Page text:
Research Data Analysis. Alabama Agricultural Experiment Station Journal Series no. 11-902552P. The cost of publishing this paper was defrayed in part by the payment of page charges. Under postal regulations, this paper therefore must be hereby
W.A. Dozier Jr., R. Rodriguez-Kabana, A.W. Caylor, D.G. Himelrick, N.R. McDaniel and J.A. McGuire
Kimberly R. Hilgers, Cynthia Haynes and William R. Graves
guarantee or warrantee of the product and does not imply its approval to the exclusion of other products or vendors that also may be suitable. We gratefully acknowledge J.A. Schrader for his assistance with data analysis.
Stanislav V. Magnitskiy, Claudio C. Pasian, Mark A. Bennett and James D. Metzger
plants, Dr. Kari Green-Church and Mrs. Nan Kleinholz at the Chemical Instrumentation Center, The Ohio State University, for help with mass spectrometry analysis of paclobutrazol residue in plant samples, and Mr. Bert Bishop for assistance in data analysis.
Wei Qiang Yang and Barbara L. Goulart
We thank Yildiz H. Akin and Marvin L. Risius, for their advice on data analysis; James F. Hancock and Pete Callow, for their generous supply of tissue-cultured clonal blue-berry shoots; and Kathleen Demchak, for her technical assistance. The
Shumin Li, Nihal C. Rajapakse and Roy E. Young
16802-1909. Technical contribution No. 4790 of the South Carolina Agricultural Experiment Station, Clemson Univ. We thank J.R. Rieck for his advice in experimental design and data analysis.
Teresa A. Cerny, James E. Faust, Desmond R. Layne and Nihal C. Rajapakse
, Inc. Tokyo, Japan are gratefully acknowledged for the financial support. We thank James Reick of the Department of Experimental Statistics at Clemson University for helping with the data analysis and Sonja Maki of Department of Horticulture for her
Sonja L. Maki, Sriyani Rajapakse, Robert E. Ballard and Nihal C. Rajapakse
design and data analysis.
Walter W. Stroup, Stacy A. Adams and Ellen T. Paparozzi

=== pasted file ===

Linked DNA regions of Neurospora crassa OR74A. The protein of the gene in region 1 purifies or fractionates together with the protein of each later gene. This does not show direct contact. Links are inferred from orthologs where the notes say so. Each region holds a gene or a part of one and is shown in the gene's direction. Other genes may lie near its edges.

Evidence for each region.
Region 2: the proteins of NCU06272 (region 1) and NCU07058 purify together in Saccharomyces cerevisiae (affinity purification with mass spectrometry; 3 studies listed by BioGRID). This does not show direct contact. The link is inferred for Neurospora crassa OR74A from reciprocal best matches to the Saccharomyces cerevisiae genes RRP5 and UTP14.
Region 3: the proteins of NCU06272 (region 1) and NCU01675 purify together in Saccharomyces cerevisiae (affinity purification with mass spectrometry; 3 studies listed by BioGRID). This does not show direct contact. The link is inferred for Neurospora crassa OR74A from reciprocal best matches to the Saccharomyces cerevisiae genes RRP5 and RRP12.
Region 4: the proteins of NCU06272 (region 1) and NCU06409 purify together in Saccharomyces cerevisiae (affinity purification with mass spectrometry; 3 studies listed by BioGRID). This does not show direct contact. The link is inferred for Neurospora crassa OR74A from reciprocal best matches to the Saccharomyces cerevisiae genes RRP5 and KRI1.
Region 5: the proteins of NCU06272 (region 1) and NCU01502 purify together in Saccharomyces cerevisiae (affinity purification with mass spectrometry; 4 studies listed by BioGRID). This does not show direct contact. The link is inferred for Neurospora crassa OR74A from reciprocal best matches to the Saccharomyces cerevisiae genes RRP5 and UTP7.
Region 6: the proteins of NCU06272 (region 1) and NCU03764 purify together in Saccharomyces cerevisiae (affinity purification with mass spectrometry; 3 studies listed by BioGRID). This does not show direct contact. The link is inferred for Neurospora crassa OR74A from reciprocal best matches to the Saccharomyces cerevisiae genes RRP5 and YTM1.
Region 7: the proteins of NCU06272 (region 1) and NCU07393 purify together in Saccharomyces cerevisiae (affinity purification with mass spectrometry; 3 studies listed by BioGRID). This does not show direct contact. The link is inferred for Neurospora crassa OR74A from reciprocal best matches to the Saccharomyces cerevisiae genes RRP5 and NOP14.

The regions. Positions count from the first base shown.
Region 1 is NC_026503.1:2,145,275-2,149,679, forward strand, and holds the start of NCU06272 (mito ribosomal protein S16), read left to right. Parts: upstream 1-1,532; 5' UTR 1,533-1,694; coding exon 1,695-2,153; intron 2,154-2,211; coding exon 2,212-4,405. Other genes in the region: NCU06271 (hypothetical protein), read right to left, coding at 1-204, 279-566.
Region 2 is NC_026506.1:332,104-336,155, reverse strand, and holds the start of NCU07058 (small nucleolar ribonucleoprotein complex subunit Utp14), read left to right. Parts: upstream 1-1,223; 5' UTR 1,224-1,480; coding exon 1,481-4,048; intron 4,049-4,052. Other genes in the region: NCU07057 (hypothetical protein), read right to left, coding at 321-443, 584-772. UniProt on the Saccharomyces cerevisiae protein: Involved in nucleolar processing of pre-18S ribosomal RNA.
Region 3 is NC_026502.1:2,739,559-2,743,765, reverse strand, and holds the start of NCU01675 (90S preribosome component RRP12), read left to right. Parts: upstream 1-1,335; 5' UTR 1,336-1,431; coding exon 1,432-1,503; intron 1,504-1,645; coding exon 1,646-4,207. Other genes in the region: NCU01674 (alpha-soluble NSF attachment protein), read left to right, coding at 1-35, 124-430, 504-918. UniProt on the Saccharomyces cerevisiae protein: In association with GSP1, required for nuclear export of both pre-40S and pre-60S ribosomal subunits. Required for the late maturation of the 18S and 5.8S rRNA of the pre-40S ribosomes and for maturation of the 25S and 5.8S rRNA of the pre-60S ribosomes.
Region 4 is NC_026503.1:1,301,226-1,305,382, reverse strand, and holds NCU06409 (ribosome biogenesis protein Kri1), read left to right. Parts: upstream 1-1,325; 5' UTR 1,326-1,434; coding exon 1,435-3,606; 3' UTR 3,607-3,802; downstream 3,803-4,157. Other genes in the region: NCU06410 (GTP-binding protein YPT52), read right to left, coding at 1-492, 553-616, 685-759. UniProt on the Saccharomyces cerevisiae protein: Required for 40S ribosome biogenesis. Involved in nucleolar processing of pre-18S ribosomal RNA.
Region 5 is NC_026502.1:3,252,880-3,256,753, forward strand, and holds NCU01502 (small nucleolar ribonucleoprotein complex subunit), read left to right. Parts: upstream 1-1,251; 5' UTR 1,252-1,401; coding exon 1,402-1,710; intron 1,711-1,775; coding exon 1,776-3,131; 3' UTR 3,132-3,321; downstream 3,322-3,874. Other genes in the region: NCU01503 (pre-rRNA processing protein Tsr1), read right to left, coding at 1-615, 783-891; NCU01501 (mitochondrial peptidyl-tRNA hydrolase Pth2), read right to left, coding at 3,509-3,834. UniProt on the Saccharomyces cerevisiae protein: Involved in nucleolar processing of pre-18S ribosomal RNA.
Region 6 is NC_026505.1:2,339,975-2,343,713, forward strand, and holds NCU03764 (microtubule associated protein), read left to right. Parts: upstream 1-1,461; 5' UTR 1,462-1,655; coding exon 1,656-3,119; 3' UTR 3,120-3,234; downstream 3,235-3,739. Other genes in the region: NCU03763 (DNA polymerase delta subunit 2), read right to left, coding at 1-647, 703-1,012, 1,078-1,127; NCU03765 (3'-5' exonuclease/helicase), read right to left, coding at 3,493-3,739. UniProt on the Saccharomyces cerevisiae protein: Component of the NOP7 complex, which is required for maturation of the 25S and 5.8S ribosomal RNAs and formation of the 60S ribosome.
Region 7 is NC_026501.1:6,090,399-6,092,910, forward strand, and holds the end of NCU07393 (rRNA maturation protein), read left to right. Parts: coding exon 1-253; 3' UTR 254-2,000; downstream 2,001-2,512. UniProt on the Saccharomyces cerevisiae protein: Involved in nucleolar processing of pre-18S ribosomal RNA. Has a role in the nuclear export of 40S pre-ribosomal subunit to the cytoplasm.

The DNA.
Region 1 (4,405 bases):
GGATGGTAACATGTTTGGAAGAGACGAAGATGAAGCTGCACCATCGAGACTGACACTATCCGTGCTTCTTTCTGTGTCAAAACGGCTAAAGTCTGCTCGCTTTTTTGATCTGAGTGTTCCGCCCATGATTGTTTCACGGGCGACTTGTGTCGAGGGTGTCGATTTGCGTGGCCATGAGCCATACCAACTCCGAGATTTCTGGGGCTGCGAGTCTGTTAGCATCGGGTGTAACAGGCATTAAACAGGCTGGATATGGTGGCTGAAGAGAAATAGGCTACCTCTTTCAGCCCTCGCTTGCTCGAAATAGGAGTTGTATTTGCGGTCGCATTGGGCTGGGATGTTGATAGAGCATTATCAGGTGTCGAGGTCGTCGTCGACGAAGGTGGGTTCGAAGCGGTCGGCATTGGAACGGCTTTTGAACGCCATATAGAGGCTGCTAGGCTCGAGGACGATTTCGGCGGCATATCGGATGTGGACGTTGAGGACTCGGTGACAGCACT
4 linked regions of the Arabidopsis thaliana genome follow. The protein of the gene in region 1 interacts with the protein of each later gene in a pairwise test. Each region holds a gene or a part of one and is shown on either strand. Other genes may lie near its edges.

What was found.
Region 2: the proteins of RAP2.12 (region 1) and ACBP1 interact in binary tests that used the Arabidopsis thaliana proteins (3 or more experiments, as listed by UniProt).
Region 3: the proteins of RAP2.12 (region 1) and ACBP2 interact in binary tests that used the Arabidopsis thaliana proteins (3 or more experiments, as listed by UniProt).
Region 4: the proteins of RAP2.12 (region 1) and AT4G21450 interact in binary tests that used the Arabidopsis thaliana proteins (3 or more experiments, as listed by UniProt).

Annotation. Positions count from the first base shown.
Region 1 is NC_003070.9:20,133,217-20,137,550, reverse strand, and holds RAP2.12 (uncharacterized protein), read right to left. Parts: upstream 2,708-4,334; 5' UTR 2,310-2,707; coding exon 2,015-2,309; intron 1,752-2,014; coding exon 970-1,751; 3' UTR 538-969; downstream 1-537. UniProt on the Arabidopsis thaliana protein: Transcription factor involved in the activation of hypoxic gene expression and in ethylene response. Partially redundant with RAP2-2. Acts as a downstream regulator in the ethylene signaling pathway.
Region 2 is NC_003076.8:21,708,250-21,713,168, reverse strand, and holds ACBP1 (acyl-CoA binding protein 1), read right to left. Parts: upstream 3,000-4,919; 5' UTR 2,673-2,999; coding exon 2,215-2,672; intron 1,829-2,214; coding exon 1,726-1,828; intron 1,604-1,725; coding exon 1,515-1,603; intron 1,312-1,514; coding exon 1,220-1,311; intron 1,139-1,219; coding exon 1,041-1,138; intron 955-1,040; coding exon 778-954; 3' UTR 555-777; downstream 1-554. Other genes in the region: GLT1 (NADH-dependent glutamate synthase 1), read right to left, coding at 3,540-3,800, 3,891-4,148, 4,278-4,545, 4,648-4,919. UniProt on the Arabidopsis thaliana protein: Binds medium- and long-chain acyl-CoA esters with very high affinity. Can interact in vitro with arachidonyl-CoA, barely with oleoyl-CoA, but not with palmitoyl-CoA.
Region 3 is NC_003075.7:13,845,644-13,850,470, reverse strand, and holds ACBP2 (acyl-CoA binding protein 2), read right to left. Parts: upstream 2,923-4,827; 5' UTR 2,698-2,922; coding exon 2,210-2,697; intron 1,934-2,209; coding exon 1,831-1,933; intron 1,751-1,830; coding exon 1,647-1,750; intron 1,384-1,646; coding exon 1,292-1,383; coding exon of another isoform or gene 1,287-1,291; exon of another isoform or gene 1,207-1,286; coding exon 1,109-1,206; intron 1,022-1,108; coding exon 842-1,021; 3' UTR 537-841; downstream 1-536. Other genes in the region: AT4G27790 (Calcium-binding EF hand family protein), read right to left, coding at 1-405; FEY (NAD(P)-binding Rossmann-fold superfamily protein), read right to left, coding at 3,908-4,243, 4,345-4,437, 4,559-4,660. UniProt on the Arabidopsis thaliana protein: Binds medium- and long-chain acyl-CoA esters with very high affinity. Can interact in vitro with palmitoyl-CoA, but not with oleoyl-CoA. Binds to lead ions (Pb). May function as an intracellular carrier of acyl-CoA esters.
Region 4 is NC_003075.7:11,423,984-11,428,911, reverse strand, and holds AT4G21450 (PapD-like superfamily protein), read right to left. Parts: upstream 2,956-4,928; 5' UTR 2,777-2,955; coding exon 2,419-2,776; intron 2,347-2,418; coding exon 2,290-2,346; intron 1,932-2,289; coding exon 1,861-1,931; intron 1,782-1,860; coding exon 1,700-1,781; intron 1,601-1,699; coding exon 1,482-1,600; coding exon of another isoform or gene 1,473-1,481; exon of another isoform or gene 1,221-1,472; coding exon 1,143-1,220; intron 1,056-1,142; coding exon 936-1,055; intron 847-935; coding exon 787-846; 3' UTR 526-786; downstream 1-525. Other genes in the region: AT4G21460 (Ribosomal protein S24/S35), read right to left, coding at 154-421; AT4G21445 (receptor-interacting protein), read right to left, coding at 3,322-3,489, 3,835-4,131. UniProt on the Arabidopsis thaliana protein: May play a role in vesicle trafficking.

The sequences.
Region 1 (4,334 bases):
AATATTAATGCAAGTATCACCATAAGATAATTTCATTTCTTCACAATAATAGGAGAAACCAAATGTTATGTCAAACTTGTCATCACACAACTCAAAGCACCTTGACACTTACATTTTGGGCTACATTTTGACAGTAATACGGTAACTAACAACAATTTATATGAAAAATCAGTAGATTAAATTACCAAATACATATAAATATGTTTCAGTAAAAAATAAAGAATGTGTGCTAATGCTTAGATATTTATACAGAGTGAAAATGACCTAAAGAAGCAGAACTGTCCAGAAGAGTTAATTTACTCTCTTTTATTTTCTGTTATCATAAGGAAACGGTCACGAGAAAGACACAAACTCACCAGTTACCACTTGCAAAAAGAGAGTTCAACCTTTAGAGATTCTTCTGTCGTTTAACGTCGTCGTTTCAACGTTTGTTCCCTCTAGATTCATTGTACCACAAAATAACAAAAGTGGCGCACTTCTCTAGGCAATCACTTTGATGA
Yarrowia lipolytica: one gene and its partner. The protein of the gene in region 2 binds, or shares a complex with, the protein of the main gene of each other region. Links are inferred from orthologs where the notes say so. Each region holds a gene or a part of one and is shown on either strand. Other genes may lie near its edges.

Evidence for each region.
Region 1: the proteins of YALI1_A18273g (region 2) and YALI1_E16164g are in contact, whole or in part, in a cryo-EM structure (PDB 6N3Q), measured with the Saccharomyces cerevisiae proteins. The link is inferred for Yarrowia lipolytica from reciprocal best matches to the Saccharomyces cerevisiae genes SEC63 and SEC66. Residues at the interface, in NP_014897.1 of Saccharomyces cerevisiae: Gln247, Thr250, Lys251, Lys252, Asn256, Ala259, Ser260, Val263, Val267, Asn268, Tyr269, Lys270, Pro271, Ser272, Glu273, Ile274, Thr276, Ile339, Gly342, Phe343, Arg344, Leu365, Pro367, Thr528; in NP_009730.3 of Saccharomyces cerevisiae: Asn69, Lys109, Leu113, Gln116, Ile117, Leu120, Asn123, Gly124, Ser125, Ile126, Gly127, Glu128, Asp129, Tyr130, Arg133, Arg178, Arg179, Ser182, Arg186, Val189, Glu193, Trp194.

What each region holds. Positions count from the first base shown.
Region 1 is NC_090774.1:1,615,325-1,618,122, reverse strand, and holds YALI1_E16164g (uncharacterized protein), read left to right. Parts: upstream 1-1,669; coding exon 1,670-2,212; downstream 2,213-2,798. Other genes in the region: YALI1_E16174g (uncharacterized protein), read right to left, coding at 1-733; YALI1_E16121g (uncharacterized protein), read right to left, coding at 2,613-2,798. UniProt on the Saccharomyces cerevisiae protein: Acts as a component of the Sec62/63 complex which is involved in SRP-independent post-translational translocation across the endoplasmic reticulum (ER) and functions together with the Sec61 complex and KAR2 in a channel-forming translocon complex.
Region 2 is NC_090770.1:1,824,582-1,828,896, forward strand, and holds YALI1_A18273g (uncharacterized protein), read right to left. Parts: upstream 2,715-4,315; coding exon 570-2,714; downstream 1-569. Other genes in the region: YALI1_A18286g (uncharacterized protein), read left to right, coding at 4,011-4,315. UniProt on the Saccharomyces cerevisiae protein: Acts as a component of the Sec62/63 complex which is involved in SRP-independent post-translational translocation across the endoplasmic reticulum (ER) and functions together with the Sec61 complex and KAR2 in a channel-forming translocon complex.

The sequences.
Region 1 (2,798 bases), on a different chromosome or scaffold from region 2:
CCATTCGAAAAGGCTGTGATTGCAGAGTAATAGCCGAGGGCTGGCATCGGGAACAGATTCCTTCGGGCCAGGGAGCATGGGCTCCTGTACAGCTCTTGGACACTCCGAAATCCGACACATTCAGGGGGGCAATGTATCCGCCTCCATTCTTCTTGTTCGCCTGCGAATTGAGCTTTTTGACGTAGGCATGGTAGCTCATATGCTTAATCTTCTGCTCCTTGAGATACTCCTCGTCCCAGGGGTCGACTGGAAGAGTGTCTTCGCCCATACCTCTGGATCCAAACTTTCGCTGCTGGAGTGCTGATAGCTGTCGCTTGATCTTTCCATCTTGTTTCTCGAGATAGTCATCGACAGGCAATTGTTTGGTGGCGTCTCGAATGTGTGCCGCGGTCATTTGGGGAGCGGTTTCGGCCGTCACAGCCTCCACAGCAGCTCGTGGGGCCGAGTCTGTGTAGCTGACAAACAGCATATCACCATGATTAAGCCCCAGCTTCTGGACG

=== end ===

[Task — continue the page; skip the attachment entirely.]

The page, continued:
An experiment was performed to investigate the effect of various nitrogen sulfer combinations on the quality of poinsettias. After various physiological measurements were taken, commercial growers, retailers, and consumers were asked to evaluate the salability of the plants. In order to avoid evaluator fatigue, only a limited number of plants could be evaluated. This presented both experimental design and data analysis problems. In view of these constraints, and in order to obtain meaningful results, an unreplicated 7 x 8 factorial design was used. Data were analyzed using the method of half-normal plots in conjunction with a modification of the analysis of variance procedure. Rationale and alternative designs will be presented, as well as the step-by-step procedure for using this method as contrasted with the standard ANOVA technique.
J.H. van den Berg, M.W. Bonierbale, E.E. Ewing, R.L. Plaisted and S.D. Tanksley
Tuberization and stolonization of cuttings were used as a model system to assess response to photoperiod in segregating potato progenies. The progenies were from backcrosses of a diploid hybrid between Solanum tuberosum and the short day requiring S. berthaultii to both parent species. Restriction Fragment Length Polymorphism (RFLP) analyses had been performed on these progenies as a part of other investigations. The RFLP maps were used to identify the loci controlling the photoperiod responses characterized by the cuttings. In the S. berthaultii backcross population, one locus appeared to control the response of cuttings only under long photoperiods, and coincided with a locus detected for stolonization on whole plants; a second locus was effective for tuberization under short photoperiods but was not detected with certainty under long photoperiods. Data analysis for the second backcross population is currently underway.
F. D. Moore III and E. E. Roos
An index “internal slope” derived from the cumulative frequency distribution of individual seed leachate conductivities is related to seed quality; the larger the index value the less variation among individual seeds in a sample (100 seeds) and the higher the seed quality. We have recently developed data acquisition/instrurment control/data smoothing/data analysis software which accesses frequency and cumulative frequency distributions of individual seed conductivities and the derived index on an almost continuous basis from the start of the first soaking.
At present, lack of convergence with regard to curve fitting may occur necessitating multiple sampling times. A “window in time” approach is described whereby index estimates during a two-hour interval within the index stability phase are averaged. Evidence of the method's ability to assess seed vigor will be presented.